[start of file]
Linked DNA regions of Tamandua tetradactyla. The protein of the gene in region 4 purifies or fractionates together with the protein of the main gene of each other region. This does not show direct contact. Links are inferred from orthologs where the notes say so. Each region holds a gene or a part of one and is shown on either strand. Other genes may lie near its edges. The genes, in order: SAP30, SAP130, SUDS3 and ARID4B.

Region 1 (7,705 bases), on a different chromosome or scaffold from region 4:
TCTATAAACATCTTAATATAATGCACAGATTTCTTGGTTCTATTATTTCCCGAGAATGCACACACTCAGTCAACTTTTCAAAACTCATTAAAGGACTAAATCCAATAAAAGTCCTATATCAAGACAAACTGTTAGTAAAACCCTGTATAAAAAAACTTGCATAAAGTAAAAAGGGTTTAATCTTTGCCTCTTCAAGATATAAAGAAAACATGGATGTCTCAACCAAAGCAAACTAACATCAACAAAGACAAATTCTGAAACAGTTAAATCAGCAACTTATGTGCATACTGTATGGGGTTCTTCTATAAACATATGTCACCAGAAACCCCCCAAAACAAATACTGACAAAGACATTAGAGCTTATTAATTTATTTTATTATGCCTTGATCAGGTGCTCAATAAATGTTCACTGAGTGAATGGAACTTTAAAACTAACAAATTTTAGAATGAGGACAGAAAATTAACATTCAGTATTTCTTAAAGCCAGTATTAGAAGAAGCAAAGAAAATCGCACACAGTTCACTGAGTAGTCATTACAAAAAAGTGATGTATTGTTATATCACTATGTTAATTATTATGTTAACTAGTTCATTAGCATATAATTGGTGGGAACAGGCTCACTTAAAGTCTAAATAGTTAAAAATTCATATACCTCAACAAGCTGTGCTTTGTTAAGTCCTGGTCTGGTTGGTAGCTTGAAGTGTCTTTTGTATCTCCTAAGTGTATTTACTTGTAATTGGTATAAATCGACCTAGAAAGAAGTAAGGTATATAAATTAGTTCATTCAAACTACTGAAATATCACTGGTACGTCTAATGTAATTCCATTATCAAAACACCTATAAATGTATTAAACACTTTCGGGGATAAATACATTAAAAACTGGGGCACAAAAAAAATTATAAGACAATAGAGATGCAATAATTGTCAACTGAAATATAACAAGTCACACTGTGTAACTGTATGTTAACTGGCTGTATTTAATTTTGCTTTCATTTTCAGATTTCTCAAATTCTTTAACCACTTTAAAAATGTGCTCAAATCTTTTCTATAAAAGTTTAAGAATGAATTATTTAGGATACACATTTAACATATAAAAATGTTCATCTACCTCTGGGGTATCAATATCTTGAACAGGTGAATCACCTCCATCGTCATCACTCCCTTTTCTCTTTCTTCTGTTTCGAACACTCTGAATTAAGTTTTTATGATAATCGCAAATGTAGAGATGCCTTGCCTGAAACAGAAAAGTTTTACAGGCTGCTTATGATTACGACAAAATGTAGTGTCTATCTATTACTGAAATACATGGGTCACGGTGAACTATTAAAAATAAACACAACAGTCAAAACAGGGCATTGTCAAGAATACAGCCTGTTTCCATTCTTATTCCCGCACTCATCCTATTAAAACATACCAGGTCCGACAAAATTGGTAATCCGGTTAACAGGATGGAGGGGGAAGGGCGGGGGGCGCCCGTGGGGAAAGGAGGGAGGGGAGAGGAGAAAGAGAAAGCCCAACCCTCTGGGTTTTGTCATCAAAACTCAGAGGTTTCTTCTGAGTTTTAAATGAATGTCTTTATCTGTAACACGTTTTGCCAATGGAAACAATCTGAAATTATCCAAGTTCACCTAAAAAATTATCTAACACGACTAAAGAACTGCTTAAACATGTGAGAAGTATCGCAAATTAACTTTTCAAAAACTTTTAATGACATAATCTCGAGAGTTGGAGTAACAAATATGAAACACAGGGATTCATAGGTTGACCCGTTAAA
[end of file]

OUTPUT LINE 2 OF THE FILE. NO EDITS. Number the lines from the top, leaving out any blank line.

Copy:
Region 1 (7,705 bases), on a different chromosome or scaffold from region 4: